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Manhunt ends with former Maryland cop, accomplice and young daughters dead after alleged kidnapping in Pennsylvania

The scene of a crash outside the small town of Ringgold, Maryland. (Kevin Richardson/The Baltimore Sun/TNS)

Despite pleas for a peaceful surrender, the four-day manhunt for ex-Baltimore County Police Officer Robert Vicosa and his two kidnapped daughters ended in tragedy Thursday, with both girls dead.

Police found Giana and Aaminah Vicosa, ages 7 and 6, respectively, their father and his alleged criminal accomplice in a minor car crash Thursday afternoon after a brief chase into Western Maryland, sources with direct knowledge of the investigation said.

When police approached the car, they discovered all four people inside had been shot, Maryland State Police spokeswoman Elena Russo said at an evening news conference. Three of them died at the scene and one, a child, was flown to a hospital in Hagerstown where the child died, Russo said. She declined to officially identify the victims.

The four were found after the car drifted off the road and crashed in a shallow ditch outside the small town of Ringgold. Robert Vicosa and current Baltimore County Police Officer Tia Bynum, his alleged accomplice, had taken off in the stolen car as authorities closed in, sources said.

Russo declined to say if investigators believe the shots were fired by adults in the car; Vicosa was known to be armed.

It all brought a grim conclusion to a manhunt that stretched from Cockeysville to York County, Pennsylvania and sent police after them from two states and federal agencies. The pair had been on the run after allegedly kidnapping Vicosa’s daughters from his estranged wife in York County over the weekend, then robbing and carjacking the people they encountered as they tried to stay ahead of authorities, police said.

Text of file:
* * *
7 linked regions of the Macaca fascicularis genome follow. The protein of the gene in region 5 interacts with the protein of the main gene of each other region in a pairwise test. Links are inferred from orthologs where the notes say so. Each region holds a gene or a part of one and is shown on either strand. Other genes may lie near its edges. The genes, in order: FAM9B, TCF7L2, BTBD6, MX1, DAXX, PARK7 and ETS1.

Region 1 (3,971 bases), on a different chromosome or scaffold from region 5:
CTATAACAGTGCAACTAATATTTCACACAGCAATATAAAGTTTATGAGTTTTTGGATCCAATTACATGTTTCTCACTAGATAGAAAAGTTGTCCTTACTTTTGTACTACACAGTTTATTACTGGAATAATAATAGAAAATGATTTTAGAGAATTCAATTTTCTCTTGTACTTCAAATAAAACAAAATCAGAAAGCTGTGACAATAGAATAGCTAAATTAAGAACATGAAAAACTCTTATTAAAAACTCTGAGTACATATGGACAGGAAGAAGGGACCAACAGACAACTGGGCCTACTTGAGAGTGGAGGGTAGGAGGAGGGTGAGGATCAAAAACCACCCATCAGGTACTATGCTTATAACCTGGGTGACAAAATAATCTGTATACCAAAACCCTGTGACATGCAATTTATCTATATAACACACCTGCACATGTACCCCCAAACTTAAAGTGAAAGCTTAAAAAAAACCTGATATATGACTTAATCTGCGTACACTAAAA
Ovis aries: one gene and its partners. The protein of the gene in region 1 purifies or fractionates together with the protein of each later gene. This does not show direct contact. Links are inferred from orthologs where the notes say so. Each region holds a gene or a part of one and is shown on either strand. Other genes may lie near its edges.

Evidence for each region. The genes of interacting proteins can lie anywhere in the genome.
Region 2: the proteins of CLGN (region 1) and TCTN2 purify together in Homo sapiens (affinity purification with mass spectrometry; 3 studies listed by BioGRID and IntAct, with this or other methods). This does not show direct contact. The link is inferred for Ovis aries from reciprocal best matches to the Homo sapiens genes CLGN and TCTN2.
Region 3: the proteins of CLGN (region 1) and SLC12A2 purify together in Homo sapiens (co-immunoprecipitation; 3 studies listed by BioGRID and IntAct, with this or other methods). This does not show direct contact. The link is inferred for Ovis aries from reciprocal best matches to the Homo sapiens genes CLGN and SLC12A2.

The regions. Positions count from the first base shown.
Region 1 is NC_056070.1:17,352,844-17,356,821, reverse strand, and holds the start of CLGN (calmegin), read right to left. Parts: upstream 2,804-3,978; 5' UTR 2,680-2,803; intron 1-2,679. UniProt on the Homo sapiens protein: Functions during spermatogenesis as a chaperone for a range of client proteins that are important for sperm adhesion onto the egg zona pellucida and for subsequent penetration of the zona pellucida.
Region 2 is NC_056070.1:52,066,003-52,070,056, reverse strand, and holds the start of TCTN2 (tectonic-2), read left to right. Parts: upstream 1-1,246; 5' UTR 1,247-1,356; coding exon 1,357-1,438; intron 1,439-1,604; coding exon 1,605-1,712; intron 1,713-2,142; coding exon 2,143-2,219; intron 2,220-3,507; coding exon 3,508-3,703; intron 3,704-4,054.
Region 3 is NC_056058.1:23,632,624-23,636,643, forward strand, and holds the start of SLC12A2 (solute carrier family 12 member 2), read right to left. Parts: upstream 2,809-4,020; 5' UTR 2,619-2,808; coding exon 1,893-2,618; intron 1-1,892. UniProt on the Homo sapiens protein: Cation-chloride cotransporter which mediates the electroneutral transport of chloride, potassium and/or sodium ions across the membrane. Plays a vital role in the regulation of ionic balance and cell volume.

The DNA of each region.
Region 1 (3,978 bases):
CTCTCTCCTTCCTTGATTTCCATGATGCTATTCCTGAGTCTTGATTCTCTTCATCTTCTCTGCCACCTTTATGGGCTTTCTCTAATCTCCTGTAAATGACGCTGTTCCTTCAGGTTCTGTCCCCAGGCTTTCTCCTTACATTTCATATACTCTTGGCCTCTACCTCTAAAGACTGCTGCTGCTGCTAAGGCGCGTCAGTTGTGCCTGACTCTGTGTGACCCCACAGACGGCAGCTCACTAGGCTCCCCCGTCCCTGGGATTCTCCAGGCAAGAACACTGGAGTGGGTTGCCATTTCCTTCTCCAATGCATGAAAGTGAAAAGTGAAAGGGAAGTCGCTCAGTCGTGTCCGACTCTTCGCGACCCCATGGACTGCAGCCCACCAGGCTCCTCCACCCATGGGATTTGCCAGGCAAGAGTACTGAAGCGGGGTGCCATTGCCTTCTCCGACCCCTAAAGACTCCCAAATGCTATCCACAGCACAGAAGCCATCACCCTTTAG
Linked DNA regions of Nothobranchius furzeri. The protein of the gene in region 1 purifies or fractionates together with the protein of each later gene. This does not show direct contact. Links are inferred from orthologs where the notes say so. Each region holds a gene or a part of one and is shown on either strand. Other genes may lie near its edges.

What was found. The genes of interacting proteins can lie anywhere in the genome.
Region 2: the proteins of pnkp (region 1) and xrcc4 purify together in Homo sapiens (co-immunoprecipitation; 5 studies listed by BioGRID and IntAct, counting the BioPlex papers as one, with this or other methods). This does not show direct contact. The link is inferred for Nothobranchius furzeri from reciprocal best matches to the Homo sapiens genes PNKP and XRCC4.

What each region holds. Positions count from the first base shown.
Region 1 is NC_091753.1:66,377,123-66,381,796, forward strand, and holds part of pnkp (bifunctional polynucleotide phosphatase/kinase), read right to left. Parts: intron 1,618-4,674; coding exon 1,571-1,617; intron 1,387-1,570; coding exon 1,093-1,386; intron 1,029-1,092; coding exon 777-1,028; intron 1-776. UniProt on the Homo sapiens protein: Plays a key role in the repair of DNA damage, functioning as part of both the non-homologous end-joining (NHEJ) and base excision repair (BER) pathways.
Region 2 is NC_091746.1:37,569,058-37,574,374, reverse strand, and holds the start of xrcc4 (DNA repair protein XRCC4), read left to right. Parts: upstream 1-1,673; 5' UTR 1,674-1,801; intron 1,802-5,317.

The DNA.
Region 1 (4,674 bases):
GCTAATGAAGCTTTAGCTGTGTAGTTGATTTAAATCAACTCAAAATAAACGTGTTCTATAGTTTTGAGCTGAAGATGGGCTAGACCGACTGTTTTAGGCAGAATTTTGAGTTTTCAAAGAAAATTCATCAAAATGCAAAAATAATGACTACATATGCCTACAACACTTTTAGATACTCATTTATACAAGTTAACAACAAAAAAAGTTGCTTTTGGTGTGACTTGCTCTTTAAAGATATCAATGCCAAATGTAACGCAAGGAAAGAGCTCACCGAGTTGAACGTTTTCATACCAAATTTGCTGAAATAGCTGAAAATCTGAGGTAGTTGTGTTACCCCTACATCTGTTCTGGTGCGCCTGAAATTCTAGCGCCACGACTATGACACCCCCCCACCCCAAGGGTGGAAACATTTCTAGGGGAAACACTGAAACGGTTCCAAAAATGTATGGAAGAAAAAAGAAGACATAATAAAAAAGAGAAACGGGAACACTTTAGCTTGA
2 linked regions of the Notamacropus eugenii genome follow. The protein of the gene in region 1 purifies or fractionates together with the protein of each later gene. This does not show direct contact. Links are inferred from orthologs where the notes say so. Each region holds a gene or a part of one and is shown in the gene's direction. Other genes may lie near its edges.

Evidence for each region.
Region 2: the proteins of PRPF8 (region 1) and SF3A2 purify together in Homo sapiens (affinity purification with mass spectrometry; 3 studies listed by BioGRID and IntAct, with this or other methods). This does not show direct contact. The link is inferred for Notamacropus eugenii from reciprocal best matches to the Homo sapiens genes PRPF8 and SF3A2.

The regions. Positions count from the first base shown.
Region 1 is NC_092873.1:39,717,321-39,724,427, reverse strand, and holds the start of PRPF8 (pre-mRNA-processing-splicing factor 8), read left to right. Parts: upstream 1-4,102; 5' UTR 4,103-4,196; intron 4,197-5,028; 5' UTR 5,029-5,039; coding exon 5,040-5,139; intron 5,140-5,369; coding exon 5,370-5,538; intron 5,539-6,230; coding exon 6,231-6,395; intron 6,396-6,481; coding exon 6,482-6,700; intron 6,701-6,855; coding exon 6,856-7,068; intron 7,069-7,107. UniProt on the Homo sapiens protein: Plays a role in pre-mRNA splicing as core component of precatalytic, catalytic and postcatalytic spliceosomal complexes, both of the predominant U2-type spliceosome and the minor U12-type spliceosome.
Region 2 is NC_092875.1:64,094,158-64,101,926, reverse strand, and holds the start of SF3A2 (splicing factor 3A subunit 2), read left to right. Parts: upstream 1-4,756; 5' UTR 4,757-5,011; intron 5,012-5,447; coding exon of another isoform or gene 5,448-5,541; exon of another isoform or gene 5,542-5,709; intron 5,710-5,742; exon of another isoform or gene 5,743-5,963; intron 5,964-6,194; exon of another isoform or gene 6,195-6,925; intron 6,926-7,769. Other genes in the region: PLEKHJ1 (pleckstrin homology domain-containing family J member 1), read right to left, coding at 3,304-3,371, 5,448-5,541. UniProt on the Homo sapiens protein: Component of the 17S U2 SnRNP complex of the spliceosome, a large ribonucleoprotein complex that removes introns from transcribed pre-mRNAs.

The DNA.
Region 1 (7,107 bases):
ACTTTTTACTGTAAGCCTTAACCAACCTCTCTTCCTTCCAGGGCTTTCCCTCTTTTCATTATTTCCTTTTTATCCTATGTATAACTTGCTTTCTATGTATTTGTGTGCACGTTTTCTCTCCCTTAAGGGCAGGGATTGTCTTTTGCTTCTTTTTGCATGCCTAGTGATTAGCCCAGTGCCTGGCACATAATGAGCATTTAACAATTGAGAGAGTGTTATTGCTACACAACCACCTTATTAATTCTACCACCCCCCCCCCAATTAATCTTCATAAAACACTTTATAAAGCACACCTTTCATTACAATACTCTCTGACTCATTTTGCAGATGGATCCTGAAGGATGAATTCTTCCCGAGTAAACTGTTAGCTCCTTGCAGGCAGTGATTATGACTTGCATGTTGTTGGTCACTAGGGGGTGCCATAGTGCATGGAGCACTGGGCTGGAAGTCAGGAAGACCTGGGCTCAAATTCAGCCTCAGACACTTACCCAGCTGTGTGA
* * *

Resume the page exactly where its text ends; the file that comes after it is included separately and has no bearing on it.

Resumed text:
Vicosa, 41, was wanted in Pennsylvania on a felony arrest warrant for armed carjacking. Bynum, 36, was wanted on a charge of false imprisonment. Thursday morning, police chiefs from Maryland and Pennsylvania urged them to drop off the girls at a safe location before anyone else was hurt.

“They do not need to be involved in this. We want to ensure the two girls, your girls, are safe,” York Area Regional Police Chief Tim Damon said at a news conference in Pennsylvania.

“Please, get these two innocent and precious children to a safe location,” added Baltimore County Police Chief Melissa Hyatt at the news conference. “We know that you are tired. We want to work with you on a safe and peaceful resolution.”

Police had considered Vicosa and Bynum armed and dangerous. They allegedly held Vicosa’s estranged wife captive over the weekend, tying her up and forcing her to snort a crushed painkiller pill, smoke pot, and handle guns, according to court records.

Vicosa threatened to kill his estranged wife, their children and himself, according to the records.

Wednesday afternoon, Vicosa and Bynum carjacked a man in Cockeysville and ordered him to drive them around before releasing him unharmed, police said. As the manhunt continued Thursday, about a dozen schools in northern Baltimore County were temporarily locked down; no one could enter or exit without the principal’s permission.

Vicosa served as a sergeant in the Catonsville precinct as recent as 2019, but a series of administrative charges resulted in his demotion and firing three months ago, according to police records. Bynum worked in the department’s Criminal Investigations Bureau, a specialized unit that investigates the most serious crimes. Officials described the two as being in a relationship.

Their alleged crime spree began Friday night when Vicosa lured his estranged wife to his home in Red Lion, Pennsylvania to celebrate her birthday. She told police they had cake and put the girls to bed, but Vicosa stopped her as she tried to leave. Bynum was there, too, she said.